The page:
Posted: May 12, 2017

This is the 7th of thirteen short news articles written by students, during the professional development class, about each other's research.

Busy as a Beekeeper
By Brianna Flonc

In a world where honey bee populations are in severe decline, our heroes don't wear capes and spandex. Instead they are garbed in mesh hats, gloves, and white jumpsuits. These heroes are beekeepers, and they are currently trying to figure out why so many honey bees are disappearing, and how they can boost health in bee colonies. A major problem honey bees have is dying off, often in the winter. Beekeepers are currently working with scientists at Pennsylvania State University to try to figure out what factors might increase a hive's chance of surviving the winter.

Tyler Jones, a PhD student working on honey bee research under the direction of Dr. Christina Grozinger, states, "A bad beekeeper can do well in a great landscape, but a great beekeeper may not fare as well in a terrible landscape." For instance, if bees are placed in environments with more food to forage, they will be able to increase their stocks for winter and increase their survival rate. "Beekeepers lose about 30% of their bees every winter," she says, showing the full gravity of the situation.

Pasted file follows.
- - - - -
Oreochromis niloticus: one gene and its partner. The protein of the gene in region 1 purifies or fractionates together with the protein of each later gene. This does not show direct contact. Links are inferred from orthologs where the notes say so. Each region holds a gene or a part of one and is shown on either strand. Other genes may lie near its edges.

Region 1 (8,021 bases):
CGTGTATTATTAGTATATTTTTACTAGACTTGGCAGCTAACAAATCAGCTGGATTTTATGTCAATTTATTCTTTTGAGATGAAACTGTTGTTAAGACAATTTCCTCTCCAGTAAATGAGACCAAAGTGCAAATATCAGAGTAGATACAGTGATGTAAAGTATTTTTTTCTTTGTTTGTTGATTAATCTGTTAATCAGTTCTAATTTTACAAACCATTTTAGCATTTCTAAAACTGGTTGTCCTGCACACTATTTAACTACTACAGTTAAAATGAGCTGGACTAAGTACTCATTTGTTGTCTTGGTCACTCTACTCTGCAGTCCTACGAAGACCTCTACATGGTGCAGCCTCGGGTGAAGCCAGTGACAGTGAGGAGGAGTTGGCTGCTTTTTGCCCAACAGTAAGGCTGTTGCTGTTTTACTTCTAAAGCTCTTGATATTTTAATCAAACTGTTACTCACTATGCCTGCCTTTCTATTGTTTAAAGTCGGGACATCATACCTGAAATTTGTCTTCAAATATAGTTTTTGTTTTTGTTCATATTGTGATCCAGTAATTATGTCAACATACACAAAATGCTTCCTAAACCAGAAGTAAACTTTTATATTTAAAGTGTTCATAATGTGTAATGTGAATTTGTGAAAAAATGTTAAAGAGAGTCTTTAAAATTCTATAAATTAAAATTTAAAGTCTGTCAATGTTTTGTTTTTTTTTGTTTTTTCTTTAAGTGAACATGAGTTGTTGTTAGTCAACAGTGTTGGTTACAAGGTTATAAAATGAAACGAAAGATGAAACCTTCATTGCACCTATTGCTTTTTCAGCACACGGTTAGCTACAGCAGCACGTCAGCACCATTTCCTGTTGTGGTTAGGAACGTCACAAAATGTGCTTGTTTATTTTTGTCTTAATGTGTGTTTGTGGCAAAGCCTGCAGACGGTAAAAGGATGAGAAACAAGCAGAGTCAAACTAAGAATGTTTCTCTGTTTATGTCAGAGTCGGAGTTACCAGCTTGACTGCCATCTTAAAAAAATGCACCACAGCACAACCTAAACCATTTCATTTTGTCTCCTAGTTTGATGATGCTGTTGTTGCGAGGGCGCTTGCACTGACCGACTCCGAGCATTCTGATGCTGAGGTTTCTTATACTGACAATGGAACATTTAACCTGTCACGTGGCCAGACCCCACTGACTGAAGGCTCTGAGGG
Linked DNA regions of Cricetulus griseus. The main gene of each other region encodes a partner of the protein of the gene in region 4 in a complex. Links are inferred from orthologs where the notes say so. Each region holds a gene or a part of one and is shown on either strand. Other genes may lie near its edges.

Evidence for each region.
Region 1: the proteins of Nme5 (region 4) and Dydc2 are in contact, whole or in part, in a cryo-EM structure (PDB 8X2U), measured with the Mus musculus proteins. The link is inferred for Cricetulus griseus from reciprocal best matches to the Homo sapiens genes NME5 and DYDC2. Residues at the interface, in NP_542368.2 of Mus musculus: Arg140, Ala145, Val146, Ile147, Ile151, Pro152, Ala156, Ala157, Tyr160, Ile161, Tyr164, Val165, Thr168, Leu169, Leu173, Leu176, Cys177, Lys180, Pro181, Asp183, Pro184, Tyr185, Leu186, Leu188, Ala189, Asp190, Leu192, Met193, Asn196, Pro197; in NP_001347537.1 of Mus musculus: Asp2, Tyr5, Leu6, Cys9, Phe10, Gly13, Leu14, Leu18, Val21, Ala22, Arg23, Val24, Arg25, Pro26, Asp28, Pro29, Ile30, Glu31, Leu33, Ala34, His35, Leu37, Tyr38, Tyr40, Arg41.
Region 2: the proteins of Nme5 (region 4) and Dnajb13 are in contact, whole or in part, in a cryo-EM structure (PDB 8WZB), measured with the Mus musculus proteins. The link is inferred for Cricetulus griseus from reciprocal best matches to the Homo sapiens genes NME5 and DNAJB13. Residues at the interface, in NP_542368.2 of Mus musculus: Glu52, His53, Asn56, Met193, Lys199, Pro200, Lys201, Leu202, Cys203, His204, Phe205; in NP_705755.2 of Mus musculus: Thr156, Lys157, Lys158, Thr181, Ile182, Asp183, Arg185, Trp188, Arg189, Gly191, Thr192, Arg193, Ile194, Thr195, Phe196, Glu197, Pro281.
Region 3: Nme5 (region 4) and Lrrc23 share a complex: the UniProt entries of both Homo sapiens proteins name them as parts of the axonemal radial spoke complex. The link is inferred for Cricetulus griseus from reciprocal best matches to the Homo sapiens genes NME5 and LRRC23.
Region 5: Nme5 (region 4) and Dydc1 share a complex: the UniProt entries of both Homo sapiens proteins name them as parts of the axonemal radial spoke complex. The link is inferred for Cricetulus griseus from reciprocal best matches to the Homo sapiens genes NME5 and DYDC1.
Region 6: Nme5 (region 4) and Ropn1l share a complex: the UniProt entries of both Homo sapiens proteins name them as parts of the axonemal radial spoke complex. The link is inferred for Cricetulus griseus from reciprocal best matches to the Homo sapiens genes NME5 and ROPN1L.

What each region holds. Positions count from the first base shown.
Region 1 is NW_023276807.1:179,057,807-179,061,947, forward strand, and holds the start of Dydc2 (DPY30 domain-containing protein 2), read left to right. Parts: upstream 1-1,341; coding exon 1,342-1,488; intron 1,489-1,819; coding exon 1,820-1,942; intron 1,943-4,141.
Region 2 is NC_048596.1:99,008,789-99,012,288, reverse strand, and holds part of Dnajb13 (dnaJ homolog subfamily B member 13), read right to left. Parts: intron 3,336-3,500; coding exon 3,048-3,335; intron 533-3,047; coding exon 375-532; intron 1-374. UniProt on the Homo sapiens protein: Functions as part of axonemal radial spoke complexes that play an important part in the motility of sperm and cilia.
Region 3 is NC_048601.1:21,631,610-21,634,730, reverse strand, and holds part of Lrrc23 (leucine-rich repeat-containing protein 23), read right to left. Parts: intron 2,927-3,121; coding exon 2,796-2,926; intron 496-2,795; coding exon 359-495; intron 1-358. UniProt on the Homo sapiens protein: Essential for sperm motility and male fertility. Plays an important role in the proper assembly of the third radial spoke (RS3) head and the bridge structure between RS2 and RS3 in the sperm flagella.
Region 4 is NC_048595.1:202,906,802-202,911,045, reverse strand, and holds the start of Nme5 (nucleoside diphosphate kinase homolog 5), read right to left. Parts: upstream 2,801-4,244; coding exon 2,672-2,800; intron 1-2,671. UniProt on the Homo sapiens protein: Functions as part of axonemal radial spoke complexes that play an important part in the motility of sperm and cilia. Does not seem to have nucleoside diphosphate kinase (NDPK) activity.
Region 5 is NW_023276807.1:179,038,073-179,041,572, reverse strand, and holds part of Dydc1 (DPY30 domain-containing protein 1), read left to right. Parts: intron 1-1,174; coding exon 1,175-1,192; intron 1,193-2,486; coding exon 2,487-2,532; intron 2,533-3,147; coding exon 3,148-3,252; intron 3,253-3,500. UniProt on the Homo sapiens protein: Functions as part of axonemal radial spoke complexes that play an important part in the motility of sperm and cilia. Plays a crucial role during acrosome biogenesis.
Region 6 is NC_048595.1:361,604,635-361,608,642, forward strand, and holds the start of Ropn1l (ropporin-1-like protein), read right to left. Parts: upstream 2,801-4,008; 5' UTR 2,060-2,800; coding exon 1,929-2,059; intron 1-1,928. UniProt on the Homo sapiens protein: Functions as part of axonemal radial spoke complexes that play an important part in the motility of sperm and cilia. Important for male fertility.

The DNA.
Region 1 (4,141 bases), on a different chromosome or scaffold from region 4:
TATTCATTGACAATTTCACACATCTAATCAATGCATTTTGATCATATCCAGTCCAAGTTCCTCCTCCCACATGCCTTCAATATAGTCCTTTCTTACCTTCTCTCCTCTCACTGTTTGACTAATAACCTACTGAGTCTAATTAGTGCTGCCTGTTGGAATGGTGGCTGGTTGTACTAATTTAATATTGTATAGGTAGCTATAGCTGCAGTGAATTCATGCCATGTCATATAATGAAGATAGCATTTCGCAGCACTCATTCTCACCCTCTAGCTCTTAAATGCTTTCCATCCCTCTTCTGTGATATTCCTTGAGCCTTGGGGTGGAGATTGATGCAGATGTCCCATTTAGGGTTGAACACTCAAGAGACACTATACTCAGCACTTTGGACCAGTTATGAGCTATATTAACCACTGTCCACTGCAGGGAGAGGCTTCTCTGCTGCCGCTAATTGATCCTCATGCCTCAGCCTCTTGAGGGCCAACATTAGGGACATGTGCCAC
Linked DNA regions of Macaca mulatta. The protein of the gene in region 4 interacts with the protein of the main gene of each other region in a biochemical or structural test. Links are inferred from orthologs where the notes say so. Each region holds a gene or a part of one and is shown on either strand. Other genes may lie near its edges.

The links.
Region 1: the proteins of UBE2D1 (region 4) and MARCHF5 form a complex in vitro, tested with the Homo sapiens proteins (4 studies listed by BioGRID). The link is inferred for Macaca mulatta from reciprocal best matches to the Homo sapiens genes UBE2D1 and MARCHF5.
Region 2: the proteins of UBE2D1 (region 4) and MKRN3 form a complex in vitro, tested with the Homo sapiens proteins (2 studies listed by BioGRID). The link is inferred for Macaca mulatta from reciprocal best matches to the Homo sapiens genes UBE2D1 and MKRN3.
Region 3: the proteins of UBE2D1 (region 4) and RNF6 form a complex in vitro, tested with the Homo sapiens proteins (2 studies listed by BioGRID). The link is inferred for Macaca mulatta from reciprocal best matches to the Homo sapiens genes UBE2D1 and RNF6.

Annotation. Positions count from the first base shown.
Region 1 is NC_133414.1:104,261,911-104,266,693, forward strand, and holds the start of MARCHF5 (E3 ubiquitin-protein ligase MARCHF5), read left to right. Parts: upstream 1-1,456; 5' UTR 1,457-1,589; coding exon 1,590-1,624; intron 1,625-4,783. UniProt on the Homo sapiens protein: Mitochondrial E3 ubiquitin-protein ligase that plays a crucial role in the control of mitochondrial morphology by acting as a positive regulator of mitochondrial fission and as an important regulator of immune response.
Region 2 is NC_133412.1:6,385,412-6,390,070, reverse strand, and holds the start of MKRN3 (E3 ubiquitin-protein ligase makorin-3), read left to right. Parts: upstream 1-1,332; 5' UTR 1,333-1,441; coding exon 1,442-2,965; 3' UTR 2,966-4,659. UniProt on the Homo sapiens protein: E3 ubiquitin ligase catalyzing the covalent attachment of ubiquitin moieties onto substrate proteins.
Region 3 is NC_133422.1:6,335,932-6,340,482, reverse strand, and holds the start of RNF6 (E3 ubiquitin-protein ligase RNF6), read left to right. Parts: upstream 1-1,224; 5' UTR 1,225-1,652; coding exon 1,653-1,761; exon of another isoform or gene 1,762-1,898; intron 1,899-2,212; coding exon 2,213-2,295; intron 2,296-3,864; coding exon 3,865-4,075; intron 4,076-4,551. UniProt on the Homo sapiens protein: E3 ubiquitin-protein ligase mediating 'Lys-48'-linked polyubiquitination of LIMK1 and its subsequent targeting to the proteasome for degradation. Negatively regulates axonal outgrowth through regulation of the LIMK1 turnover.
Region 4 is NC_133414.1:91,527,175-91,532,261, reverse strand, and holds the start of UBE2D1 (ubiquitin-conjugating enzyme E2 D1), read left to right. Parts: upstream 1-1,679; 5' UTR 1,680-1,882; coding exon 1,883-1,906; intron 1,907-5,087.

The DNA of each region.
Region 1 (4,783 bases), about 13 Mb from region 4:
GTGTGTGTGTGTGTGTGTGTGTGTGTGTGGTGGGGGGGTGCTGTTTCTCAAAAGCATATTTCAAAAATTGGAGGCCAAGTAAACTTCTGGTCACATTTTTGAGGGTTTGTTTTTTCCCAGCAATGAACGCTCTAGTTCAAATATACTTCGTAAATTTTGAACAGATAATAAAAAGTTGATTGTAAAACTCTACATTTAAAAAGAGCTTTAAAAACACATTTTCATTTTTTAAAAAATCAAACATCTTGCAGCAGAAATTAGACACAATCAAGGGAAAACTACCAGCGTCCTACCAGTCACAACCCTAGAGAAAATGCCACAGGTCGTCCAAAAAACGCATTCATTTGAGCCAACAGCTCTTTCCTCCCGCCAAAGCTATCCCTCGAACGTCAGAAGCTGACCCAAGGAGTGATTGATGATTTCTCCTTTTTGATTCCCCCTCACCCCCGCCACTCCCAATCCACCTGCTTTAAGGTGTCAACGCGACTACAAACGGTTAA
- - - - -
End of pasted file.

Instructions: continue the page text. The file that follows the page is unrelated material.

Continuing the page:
Tyler is working with a group of 30 beekeepers in Pennsylvania, Ohio, and New Jersey to study the winter phenomenon of honey bee death with honey bee overwintering and the factors that can lead to winter colony losses. With so many heroes working together you might think the problem would be solved in no time. Unfortunately, there are a lot of environmental factors and management methods that Tyler and the beekeepers need to take into account. Every landscape has such different characteristics that the beekeepers almost need superpowers to know which characteristics are most important to the bees.

In order to figure out which landscape is the best for bees, Tyler travels to beekeeper sites and also has them report their findings in addition to helping her quantify specific aspects of the environment. She and the beekeepers record colony weight, pest (Varroa mite) levels, and the methods the beekeepers practice in general. She is also using models of forage quality and possible instances of pesticide use. If she can determine what levels of these factors influences honey bee overwintering success the most, she can help beekeepers in less ideal environments provision for their bees.

Since Tyler needs a variety of landscapes to assess in her study, her project has become very extensive and relies heavily on the beekeepers' participation. Involving everyday people in research by having them report their observations to researchers is known as Citizen Science. It is often used for projects like hers that are too expansive to do as one person. Tyler enjoys this side of her project immensely.

"Citizen Science is really cool," says Tyler, "it puts you in direct contact with the people you want your science to help. It keeps things in perspective and gives you faces and names to tie into the success of your project."

Tyler and the beekeepers have learned from their bees that the best way to defeat a villain is by working together as a community, and that's exactly what they are doing to solve the honey bee crisis.